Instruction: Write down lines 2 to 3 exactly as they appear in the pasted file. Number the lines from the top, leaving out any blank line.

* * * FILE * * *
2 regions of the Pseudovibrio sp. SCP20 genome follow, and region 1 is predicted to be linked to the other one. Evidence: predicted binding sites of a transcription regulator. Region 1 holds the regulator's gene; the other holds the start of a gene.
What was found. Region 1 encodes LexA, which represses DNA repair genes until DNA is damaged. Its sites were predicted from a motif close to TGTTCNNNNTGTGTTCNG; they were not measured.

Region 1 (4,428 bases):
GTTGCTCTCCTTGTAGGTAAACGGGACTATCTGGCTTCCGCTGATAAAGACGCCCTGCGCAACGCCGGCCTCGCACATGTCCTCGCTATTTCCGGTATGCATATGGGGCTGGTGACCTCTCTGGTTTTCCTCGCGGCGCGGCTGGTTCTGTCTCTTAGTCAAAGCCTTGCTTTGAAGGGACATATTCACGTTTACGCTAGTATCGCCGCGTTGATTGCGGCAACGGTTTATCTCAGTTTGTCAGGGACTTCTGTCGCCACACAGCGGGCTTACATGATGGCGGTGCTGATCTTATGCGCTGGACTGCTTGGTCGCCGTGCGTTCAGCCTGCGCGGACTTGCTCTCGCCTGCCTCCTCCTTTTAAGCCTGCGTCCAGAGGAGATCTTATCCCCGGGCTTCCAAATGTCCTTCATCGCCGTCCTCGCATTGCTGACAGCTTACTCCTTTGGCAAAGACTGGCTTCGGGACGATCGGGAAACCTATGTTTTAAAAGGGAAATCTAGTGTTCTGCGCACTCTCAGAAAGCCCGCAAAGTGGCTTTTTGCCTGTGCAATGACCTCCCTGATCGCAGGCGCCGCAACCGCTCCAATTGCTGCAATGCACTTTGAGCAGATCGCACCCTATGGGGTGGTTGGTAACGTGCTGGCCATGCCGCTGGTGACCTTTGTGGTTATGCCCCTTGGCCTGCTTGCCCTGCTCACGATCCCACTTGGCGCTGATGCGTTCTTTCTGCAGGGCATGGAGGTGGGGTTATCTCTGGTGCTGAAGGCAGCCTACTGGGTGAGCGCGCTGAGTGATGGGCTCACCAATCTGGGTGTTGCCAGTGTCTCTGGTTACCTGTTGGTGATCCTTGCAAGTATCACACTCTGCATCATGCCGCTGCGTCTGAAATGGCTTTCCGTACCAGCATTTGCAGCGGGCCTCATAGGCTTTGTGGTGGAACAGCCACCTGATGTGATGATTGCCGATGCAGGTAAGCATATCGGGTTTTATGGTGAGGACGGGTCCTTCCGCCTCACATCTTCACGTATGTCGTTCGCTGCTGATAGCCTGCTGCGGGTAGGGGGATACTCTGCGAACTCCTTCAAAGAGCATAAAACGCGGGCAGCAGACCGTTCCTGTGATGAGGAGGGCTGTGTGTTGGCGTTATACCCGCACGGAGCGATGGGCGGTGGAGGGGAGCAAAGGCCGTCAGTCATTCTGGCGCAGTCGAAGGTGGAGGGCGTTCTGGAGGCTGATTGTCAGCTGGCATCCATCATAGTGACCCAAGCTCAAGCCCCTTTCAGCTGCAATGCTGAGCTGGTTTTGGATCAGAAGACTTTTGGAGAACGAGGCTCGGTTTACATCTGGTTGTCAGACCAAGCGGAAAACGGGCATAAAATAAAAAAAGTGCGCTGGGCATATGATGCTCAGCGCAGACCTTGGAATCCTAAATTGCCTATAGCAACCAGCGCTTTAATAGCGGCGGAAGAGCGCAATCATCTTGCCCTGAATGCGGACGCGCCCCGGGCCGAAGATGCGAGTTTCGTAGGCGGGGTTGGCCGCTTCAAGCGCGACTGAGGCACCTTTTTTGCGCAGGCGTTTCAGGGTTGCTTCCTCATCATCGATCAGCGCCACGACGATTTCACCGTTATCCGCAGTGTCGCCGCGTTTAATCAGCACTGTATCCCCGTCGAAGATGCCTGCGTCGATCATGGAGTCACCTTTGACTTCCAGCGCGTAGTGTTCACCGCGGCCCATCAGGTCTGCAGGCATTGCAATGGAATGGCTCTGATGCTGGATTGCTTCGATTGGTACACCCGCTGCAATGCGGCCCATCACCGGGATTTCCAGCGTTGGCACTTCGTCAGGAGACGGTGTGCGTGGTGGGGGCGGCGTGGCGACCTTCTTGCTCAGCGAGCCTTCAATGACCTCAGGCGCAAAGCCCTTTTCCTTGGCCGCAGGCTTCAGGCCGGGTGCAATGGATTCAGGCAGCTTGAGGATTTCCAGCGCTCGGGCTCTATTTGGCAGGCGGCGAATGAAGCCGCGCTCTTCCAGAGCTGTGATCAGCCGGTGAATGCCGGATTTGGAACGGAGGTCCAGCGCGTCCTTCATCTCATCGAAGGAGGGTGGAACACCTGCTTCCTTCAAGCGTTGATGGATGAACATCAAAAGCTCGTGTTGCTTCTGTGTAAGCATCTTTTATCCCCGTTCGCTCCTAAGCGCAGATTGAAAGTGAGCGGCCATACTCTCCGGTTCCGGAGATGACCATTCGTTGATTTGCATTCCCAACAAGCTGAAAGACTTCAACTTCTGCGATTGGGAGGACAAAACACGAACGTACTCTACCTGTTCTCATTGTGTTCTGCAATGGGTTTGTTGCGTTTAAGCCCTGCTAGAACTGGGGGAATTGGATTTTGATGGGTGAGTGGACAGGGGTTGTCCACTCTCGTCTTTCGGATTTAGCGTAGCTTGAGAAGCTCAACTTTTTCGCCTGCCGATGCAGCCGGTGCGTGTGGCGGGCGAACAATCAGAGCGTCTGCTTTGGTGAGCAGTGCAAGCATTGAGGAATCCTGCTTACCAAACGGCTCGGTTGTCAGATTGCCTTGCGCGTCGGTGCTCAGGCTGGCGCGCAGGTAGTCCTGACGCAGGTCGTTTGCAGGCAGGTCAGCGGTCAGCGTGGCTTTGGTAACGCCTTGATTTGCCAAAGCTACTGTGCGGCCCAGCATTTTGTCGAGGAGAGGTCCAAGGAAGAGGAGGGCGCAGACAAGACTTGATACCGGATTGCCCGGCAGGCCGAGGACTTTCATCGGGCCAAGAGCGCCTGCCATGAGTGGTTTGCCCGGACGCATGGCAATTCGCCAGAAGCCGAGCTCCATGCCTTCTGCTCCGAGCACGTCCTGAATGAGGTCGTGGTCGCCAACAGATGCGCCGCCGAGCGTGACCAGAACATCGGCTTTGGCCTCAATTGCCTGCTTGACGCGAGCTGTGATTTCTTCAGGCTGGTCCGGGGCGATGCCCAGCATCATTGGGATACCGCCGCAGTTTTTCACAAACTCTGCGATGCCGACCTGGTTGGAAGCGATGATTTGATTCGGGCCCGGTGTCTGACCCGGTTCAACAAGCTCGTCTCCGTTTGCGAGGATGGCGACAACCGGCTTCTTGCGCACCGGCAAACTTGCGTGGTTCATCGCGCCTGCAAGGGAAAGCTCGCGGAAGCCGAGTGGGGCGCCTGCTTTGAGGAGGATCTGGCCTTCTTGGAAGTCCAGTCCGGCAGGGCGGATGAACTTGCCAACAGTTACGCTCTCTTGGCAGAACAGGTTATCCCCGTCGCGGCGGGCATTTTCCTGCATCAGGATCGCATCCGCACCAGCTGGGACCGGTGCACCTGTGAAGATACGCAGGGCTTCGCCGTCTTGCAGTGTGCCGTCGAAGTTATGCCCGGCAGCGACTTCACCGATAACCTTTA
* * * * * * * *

What was found. Region 1 encodes LexA, which represses DNA repair genes until DNA is damaged. Its sites were predicted from a motif close to TGTTCNNNNTGTGTTCNG; they were not measured.

Region 1 (4,428 bases):